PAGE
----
LG Chem-developed flexible batteries are seen in this photo. The batteries will be used in electric vehicles manufactured by its major car clients, including General Motors and Ford. (Courtesy of LG Chem)

LG partners with Renault, Hyundai

LG Electronics is much more aggressive in addressing corporate sustainability concerns.

It plans to end its struggles in smartphones and televisions by restructuring its business units and focusing on car-related businesses, said company officials.

LG is negotiating with some major carmakers, including Renault and Hyundai Motor, about supplying them enhanced dashboard and IVI systems, according to an LG official, adding it recently beat Hyundai’s car-parts affiliate Hyundai Mobis in a deal for IVI solutions.

“Samsung is looking to cut its dependence on smartphones. However, this is a bread-and-butter issue for LG Electronics. We need to grab this opportunity. We are in a desperate situation,” said an LG Electronics executive by telephone.

Indeed, LG will continue to struggle in its key businesses without finding breakthroughs. Its global smartphone share has remained at some 6 percent, pushing it back to a second-tier producer status.

But there’s no guarantee that LG’s shares will significantly increase in the coming years as the market is becoming saturated, which is helping Chinese budget electronics makers.

The latest decision by Lenovo to buy Motorola Mobility is also threatening LG, said market analysts and LG officials.

“LG Electronics’ vehicle component unit is sharing confidential information with LG Chem as LG Chem is a major player that sells car batteries to more than 10 global carmakers. Our plan is to become like Continental and Bosch ― two titans in the world of car components ― by pooling our resources,” said the LG Electronics executive.

LG Chem operates a factory in Korea that supplies batteries for 200,000 electric vehicles annually. It also obtained patents for its supplemental restraint system in Europe, Japan and the United States.

LG reached an agreement with the Renault Group of France about supplying in-vehicle audio-video-navigation systems or AVNs.

In a statement, LG said it aims to develop components and assembly systems such as motors, inverters and converters for electric vehicles at the center, which will house 800 engineers once operational.

“The LG-developed Gen2 infotainment systems will be used for Hyundai’s and Kia’s flagship models this year,” he said.

Hyundai and Kia confirmed that they have become more interested in infotainment systems.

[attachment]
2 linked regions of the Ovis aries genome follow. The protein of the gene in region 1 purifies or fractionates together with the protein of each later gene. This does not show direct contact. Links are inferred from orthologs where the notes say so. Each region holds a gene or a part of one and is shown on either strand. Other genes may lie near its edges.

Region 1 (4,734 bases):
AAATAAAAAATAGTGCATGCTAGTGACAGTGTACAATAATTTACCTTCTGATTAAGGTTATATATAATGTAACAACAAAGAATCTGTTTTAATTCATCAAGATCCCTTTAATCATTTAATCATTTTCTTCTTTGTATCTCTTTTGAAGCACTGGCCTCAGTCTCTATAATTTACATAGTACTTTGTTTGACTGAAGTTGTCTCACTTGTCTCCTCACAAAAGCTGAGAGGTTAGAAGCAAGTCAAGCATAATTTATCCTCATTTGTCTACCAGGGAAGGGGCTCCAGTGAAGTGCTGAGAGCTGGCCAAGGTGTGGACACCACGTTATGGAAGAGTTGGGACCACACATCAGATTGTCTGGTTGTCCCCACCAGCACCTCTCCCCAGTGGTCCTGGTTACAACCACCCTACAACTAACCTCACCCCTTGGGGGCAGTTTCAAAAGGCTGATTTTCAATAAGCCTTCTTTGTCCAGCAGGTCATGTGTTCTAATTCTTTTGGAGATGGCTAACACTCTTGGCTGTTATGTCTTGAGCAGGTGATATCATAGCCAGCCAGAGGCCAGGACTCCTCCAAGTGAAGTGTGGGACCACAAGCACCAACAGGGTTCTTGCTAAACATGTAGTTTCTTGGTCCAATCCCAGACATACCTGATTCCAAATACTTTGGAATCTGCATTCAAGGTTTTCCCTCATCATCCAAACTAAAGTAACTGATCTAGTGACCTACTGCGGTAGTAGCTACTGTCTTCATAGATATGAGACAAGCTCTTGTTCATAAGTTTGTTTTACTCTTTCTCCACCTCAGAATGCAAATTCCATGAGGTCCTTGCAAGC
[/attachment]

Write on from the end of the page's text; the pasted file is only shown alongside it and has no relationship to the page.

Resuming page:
“From safe-driving sensors to voice-and-gesture-controlled infotainment systems to head-up displays with augmented-reality overlays, a plethora of new innovations are coming,” said an official at Kia Motors.

At this year’s Consumer Electronics Show in Las Vegas, Kia Motors Chief Technology Strategist Henry Bzeih and Hyundai Motor Brand and Product Strategy Director Mark Dipko discussed the redefinition of the future of driving.

The collaboration between car and technology companies also provides opportunities for semiconductor-makers as many logic and memory chips are used in electric vehicles.

For example, Samsung plans to expand the sales of its flash memory solutions to Hyundai vehicles.

SK Innovation, the battery-making unit of SK Group, is also investing in China in a strategic collaboration with carmakers there.

“By the latter half of this year, SK plans to complete the construction of a battery pack manufacturing line with an annual capacity of 10,000, which will expand to 20,000 by 2017,” said SK in a statement.

Like Samsung Group and LG Corp., SK Group intends to improve its position internationally.

Its purchase of SK Hynix, formerly Hynix Semiconductor, has been regarded as a decision to buy a brand, not a business, in order to gain recognition as one of the most trusted business partners in China.

By 2020, China plans to supply 5 million electric vehicles and plug-in hybrid electric vehicles.

“The proliferation of connected consumer electronics and services has fueled a need for innovation among support services. It’s fair to say that emerging backend technologies that foster greater efficiencies in diagnostics, troubleshooting and resolution, as well as self-help tools and other aspects of service innovation in the tech support or component market, is presenting opportunities that companies can’t afford to lose,” said Patrice Samuels, research analyst at Parks Associates.